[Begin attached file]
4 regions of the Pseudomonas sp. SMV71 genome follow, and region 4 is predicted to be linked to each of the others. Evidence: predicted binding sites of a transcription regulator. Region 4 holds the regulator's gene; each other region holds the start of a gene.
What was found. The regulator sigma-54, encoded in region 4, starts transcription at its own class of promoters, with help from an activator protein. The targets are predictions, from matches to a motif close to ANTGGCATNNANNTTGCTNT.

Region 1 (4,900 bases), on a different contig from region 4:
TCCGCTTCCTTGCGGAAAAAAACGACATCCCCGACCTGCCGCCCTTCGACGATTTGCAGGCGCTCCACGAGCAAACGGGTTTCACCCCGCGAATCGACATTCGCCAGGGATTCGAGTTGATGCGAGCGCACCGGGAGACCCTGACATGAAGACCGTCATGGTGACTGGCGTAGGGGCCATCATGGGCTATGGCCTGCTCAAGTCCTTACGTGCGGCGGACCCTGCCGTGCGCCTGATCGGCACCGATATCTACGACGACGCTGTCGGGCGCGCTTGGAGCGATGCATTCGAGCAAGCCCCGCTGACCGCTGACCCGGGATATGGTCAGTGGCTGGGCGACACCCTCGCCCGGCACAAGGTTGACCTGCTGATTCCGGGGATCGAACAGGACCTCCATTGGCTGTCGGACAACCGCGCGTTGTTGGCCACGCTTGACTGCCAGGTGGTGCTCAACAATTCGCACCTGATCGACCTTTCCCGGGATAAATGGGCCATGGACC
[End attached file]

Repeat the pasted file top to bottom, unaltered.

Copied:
4 regions of the Pseudomonas sp. SMV71 genome follow, and region 4 is predicted to be linked to each of the others. Evidence: predicted binding sites of a transcription regulator. Region 4 holds the regulator's gene; each other region holds the start of a gene.
What was found. The regulator sigma-54, encoded in region 4, starts transcription at its own class of promoters, with help from an activator protein. The targets are predictions, from matches to a motif close to ANTGGCATNNANNTTGCTNT.

Region 1 (4,900 bases), on a different contig from region 4:
TCCGCTTCCTTGCGGAAAAAAACGACATCCCCGACCTGCCGCCCTTCGACGATTTGCAGGCGCTCCACGAGCAAACGGGTTTCACCCCGCGAATCGACATTCGCCAGGGATTCGAGTTGATGCGAGCGCACCGGGAGACCCTGACATGAAGACCGTCATGGTGACTGGCGTAGGGGCCATCATGGGCTATGGCCTGCTCAAGTCCTTACGTGCGGCGGACCCTGCCGTGCGCCTGATCGGCACCGATATCTACGACGACGCTGTCGGGCGCGCTTGGAGCGATGCATTCGAGCAAGCCCCGCTGACCGCTGACCCGGGATATGGTCAGTGGCTGGGCGACACCCTCGCCCGGCACAAGGTTGACCTGCTGATTCCGGGGATCGAACAGGACCTCCATTGGCTGTCGGACAACCGCGCGTTGTTGGCCACGCTTGACTGCCAGGTGGTGCTCAACAATTCGCACCTGATCGACCTTTCCCGGGATAAATGGGCCATGGACC